Quality of life in relation to mood, coping strategies, and dyskinesia in Parkinson's disease

J Geriatr Psychiatry Neurol. 2009 Jun;22(2):95-102. doi: 10.1177/0891988708328219. Epub 2009 Jan 15.


Given the variability of the results found in the literature, the current study is a step toward better clarifying the influence of motor and nonmotor factors on quality of life in Parkinson's disease. A total of 135 participants with Parkinson's disease were selected. Semistructured interviews were carried out, after which their mental and cognitive states were assessed using different scales (MINI, MADRS, EHD, HAMA). Finally, all participants completed 3 self-report questionnaires: 2 assessing coping strategies (WCC, CHIP) and 1, quality of life (Parkinson's disease questionnaire-39). It appears that the presence of dyskinesia, depression, and anxiety were linked to a poor quality of life. Interestingly, some different coping strategies, namely diversion as well as emotional strategies, were associated with a poor quality of life. These results encourage us to develop interventions focused on coping strategies and tailored to the emotional and clinical characteristics of each patient.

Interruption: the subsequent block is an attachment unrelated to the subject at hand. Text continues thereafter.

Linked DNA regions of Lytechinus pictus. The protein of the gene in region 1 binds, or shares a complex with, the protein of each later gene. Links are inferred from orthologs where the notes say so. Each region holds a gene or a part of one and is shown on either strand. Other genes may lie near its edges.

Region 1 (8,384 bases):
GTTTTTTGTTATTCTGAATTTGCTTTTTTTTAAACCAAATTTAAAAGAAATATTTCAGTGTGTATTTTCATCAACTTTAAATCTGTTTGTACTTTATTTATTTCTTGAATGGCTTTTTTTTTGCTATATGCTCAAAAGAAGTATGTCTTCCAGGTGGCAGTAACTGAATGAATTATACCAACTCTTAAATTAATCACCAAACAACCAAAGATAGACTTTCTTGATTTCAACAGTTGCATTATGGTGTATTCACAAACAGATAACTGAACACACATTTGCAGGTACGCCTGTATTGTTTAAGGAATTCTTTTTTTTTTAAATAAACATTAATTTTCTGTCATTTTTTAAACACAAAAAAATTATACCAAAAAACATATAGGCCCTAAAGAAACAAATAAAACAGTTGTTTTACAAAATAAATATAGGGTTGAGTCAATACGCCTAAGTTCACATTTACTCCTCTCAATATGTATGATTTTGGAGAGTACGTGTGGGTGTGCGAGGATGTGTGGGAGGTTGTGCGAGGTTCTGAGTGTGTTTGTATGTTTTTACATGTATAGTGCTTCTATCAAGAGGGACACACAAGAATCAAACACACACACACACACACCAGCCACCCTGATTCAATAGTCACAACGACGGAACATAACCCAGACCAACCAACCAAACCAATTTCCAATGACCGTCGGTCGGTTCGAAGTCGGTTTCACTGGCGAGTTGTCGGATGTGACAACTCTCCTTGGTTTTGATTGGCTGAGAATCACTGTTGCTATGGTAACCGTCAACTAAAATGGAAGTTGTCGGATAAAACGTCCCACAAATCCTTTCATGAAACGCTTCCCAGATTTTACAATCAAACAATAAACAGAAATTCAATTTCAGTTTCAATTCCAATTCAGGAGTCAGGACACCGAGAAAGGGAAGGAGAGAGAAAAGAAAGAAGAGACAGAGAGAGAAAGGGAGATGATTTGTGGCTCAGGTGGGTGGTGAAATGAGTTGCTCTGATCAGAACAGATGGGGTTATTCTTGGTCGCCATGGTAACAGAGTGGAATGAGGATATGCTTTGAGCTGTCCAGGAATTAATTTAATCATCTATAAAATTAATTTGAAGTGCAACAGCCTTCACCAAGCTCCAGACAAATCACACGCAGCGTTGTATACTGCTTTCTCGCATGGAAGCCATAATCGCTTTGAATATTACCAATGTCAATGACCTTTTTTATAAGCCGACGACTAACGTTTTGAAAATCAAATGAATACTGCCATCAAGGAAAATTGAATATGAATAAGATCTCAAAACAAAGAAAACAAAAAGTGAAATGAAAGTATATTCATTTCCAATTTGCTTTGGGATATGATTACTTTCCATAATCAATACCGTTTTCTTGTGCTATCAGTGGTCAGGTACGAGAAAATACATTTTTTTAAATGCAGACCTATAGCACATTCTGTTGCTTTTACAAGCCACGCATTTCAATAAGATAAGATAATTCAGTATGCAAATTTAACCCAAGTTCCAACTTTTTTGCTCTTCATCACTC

Publication types

  • Comparative Study

MeSH terms

  • Adaptation, Psychological*
  • Anxiety Disorders / diagnosis
  • Anxiety Disorders / epidemiology
  • Anxiety Disorders / psychology
  • Comorbidity
  • Depressive Disorder / diagnosis
  • Depressive Disorder / epidemiology
  • Depressive Disorder / psychology
  • Dyskinesias / diagnosis
  • Dyskinesias / epidemiology
  • Dyskinesias / psychology*
  • Female
  • Humans
  • Male
  • Middle Aged
  • Mood Disorders / diagnosis
  • Mood Disorders / epidemiology
  • Mood Disorders / psychology*
  • Parkinson Disease / diagnosis
  • Parkinson Disease / epidemiology
  • Parkinson Disease / psychology*
  • Psychiatric Status Rating Scales / statistics & numerical data
  • Psychometrics
  • Quality of Life / psychology*
  • Surveys and Questionnaires